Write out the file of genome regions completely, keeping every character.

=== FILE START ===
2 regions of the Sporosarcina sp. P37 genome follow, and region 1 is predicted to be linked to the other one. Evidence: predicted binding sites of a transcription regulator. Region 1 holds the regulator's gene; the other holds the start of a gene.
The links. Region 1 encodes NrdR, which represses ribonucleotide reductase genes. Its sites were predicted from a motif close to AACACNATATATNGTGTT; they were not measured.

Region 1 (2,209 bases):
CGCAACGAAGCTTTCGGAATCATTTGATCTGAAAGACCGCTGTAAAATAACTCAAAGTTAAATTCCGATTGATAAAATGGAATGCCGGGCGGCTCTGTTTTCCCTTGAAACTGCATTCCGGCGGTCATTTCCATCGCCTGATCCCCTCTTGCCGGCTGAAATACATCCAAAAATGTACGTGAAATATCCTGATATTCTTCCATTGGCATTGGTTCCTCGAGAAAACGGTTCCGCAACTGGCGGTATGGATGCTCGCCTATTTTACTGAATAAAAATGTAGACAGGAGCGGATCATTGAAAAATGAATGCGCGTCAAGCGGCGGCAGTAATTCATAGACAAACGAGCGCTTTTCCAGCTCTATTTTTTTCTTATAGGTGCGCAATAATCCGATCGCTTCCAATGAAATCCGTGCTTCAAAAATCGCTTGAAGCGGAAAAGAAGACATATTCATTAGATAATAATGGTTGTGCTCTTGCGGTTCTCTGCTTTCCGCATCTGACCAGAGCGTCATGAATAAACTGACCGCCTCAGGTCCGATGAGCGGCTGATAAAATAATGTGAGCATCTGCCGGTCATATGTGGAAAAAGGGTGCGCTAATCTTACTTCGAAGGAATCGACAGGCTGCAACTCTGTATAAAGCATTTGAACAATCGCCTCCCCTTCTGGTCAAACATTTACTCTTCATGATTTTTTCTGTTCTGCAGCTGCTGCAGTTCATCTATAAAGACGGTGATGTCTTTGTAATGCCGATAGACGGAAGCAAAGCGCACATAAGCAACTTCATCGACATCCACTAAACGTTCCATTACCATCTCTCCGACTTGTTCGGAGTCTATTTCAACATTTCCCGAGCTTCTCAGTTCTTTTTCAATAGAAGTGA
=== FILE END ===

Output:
2 regions of the Sporosarcina sp. P37 genome follow, and region 1 is predicted to be linked to the other one. Evidence: predicted binding sites of a transcription regulator. Region 1 holds the regulator's gene; the other holds the start of a gene.
The links. Region 1 encodes NrdR, which represses ribonucleotide reductase genes. Its sites were predicted from a motif close to AACACNATATATNGTGTT; they were not measured.

Region 1 (2,209 bases):
CGCAACGAAGCTTTCGGAATCATTTGATCTGAAAGACCGCTGTAAAATAACTCAAAGTTAAATTCCGATTGATAAAATGGAATGCCGGGCGGCTCTGTTTTCCCTTGAAACTGCATTCCGGCGGTCATTTCCATCGCCTGATCCCCTCTTGCCGGCTGAAATACATCCAAAAATGTACGTGAAATATCCTGATATTCTTCCATTGGCATTGGTTCCTCGAGAAAACGGTTCCGCAACTGGCGGTATGGATGCTCGCCTATTTTACTGAATAAAAATGTAGACAGGAGCGGATCATTGAAAAATGAATGCGCGTCAAGCGGCGGCAGTAATTCATAGACAAACGAGCGCTTTTCCAGCTCTATTTTTTTCTTATAGGTGCGCAATAATCCGATCGCTTCCAATGAAATCCGTGCTTCAAAAATCGCTTGAAGCGGAAAAGAAGACATATTCATTAGATAATAATGGTTGTGCTCTTGCGGTTCTCTGCTTTCCGCATCTGACCAGAGCGTCATGAATAAACTGACCGCCTCAGGTCCGATGAGCGGCTGATAAAATAATGTGAGCATCTGCCGGTCATATGTGGAAAAAGGGTGCGCTAATCTTACTTCGAAGGAATCGACAGGCTGCAACTCTGTATAAAGCATTTGAACAATCGCCTCCCCTTCTGGTCAAACATTTACTCTTCATGATTTTTTCTGTTCTGCAGCTGCTGCAGTTCATCTATAAAGACGGTGATGTCTTTGTAATGCCGATAGACGGAAGCAAAGCGCACATAAGCAACTTCATCGACATCCACTAAACGTTCCATTACCATCTCTCCGACTTGTTCGGAGTCTATTTCAACATTTCCCGAGCTTCTCAGTTCTTTTTCAATAGAAGTGA